In the darkest hour, the savior will appear. He alone will bring us out from the darkness into the light, from despair into hope, from misery into triumph. He knows what to say, what to do, we can trust him explicitly. If we follow his lead, redemption, salvation, and the future await. If only we had a leader with charisma, with greatness, with vision, we would all be better off.
Or so it goes.
We have seen this narrative rise up historically time and again, in fiction and reality. Plato’s Philosopher Kings, King Arthur, the return of Barbarossa, and plenty of real-life politicians. The desire for a leader, for a leader’s charisma, for some almost magical solution to all problems is a romantic desire that is certainly understandable, certainly, apparently, human, and can motivate people easily.
But it never works, and there are basically two reasons. First, such a savior does not exist. He (or rarely she) is a fiction, a dream-construct, a projection of our hopes for some great parental figure that knows what to do, that absolves us of our fallibility and our duty and will do the hard work for us.
There have well been great leaders in history, some of them even good, but all of them flawed. Augustus, maybe not just the first but the best Roman Emperor, built his empire with the blood of his enemies. When we indulge in Marcus Aurelius’ Meditations, we need to overlook his actual policies, and the person groomed as his successor, Commodus. When we look at the enlightened artfulness of Frederick the Great, we need to also consider his wars. Napoleon brought freedom and law to countless serfs and subjects, but he also brought war and suffering. And it all goes downhill from there when we look at the great hopes brought towards Hitler, Stalin, Mao and all the other sociopaths of the 20th century.
But these extreme examples are not helpful, because even the small saviors, the discount saviors and snake-oil-selling politicians who will never be dictators but just fumble around in incompetence and empty promises, selling out those believing in them, even those are dangerous – mainly because they are leaders of desperate people who they will lead astray and eventually betray and leave behind even more dejected, more hurt, more rejected as deplorables, and more cynical.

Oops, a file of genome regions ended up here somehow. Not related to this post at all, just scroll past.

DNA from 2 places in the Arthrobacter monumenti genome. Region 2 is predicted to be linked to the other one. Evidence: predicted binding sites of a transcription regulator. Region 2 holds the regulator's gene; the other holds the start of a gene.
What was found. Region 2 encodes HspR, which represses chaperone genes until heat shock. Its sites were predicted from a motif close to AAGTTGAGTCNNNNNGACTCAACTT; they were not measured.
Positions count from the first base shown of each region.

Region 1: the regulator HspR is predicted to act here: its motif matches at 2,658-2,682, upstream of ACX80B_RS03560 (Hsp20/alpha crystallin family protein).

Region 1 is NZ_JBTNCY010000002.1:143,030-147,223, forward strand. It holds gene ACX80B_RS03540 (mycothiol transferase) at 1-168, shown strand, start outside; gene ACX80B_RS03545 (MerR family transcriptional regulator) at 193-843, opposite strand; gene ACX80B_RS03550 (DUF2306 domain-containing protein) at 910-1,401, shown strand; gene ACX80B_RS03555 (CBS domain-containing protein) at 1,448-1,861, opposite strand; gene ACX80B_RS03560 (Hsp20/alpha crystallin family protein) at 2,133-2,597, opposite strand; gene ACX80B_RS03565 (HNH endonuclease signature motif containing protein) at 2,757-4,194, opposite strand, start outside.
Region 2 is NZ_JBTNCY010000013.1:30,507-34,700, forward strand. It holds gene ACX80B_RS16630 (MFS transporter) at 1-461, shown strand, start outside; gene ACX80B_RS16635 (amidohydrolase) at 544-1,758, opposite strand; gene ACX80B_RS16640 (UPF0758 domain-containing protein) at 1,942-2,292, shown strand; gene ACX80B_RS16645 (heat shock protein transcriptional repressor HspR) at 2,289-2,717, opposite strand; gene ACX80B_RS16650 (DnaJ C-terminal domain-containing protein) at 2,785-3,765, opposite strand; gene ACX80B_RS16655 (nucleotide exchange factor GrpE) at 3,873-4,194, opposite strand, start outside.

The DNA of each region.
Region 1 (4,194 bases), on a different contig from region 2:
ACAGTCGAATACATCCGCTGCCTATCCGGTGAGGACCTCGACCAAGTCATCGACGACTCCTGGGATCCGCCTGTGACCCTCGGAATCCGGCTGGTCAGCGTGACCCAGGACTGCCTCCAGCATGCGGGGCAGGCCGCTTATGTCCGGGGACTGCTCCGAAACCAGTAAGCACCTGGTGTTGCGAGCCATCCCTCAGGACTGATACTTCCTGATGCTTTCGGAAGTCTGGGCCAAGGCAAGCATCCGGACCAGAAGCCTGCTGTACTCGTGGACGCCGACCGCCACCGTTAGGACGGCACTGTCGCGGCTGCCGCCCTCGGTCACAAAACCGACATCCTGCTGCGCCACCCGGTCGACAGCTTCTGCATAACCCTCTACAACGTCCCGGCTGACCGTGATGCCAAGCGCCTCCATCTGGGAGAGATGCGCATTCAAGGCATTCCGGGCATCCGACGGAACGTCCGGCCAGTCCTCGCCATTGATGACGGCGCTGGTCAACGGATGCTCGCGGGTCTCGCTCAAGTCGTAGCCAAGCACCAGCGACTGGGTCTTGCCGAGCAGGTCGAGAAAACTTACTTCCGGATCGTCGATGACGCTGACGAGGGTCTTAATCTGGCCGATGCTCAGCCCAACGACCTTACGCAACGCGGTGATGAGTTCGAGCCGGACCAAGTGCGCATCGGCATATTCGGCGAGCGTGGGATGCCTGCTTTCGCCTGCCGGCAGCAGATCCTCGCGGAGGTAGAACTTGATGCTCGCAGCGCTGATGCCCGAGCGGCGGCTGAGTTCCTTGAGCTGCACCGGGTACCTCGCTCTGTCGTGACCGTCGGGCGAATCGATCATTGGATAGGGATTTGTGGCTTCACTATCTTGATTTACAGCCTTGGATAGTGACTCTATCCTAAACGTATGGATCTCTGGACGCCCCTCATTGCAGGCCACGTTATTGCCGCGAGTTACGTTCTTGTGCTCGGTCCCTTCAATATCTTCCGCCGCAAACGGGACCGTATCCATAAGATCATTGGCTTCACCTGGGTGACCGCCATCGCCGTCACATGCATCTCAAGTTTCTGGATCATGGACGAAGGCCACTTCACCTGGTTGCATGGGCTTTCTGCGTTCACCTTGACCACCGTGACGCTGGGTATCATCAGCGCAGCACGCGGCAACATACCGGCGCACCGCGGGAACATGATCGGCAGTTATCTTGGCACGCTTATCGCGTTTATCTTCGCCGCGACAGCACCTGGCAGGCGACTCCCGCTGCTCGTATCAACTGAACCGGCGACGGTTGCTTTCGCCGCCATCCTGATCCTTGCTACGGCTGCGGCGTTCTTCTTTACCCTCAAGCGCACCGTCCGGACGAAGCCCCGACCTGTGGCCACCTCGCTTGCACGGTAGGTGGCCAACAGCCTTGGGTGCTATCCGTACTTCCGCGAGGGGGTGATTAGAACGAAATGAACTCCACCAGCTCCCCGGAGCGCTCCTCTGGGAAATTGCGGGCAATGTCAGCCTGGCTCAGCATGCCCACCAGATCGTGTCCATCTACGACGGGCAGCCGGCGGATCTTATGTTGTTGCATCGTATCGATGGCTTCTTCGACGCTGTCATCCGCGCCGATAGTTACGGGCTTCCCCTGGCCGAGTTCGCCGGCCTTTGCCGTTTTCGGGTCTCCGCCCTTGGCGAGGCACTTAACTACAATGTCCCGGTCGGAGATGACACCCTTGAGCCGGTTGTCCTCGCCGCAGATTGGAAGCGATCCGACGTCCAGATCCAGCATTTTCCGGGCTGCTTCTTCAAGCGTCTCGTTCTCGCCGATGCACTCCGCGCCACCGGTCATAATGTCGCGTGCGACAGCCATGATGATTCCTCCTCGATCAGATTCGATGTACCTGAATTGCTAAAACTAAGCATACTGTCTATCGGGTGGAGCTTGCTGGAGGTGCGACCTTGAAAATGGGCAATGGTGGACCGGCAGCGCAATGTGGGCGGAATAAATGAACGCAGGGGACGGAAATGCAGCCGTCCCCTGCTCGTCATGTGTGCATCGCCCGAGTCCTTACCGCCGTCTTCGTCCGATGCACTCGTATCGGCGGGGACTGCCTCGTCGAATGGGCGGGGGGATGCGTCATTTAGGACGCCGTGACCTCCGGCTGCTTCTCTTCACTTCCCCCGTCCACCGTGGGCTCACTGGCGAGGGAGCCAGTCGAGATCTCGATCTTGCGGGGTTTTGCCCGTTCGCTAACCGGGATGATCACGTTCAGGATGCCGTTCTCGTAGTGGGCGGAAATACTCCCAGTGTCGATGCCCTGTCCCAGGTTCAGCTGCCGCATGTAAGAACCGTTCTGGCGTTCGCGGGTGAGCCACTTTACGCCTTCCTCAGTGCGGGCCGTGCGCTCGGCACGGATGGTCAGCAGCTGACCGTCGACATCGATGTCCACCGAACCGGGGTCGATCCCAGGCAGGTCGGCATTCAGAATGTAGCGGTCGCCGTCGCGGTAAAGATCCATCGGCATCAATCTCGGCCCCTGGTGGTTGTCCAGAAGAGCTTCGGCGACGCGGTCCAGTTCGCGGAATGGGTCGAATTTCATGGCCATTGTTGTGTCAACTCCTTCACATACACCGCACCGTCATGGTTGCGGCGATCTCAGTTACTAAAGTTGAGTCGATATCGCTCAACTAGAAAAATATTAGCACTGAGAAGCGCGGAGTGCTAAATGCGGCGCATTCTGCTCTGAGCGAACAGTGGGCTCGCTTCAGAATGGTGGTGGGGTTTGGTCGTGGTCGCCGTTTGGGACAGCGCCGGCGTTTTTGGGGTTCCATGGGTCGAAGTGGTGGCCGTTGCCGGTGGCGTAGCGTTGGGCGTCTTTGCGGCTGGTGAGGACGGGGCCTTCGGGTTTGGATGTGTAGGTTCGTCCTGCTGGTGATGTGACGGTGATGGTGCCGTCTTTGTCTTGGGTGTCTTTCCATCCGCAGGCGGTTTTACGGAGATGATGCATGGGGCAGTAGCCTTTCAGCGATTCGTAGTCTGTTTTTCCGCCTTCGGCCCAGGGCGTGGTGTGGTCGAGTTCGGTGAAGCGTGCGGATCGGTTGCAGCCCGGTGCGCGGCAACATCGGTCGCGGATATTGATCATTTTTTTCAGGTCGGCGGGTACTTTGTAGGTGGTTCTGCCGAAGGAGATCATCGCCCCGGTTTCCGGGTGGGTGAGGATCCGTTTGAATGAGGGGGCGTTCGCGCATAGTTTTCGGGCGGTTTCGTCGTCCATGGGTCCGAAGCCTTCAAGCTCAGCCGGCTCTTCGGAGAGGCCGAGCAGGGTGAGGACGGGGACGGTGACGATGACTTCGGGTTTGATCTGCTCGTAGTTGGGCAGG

Second, all such saviors – the little ones and the big ones – will be found out eventually, hopefully not after they have had bodies piled up in their wars of resentment and revolution. Their days will come eventually because humans will not tolerate their incompetence and abuses for too long. Saviors have a history of becoming scapegoats.
This holds true also for the true, good-hearted, and needed community leaders that have been put up on impossible pedestals. The list of assassinated champions for justice is long, be they Socrates, Spartacus (yes, a flawed person, but still inspirational), Cicero, Jesus, Thomas More, Giordano Bruno, Abraham Lincoln, Martin Luther King Jr., Mahatma Gandhi, Yitzhak Rabin, Anwar Sadat, and on and on and on – killed by those who rejected the positive change they were striving towards.
We need no saviors, and those with a savior complex should remember to vae victis – to remember the vanquished leaders, bad and good.
Relying on leadership is a shortcut, a lazy and potentially dangerous mistake. We should never assume a single human being should have such power over our hearts and minds. Have no heroes. Want no saviors. Just recognize that for change to happen, regular people need to step up. We need no cynics, we need committed democratic citizens willing to do the work, to educate, to inform, to serve in local, state and federal politics, and to commit themselves to truth, just and the – sorry – American way, but not as Superman, but as ordinary people united to make the world a better place. The cause should transcend the individual, and the only thing we need saving from is the complex of needing a savior.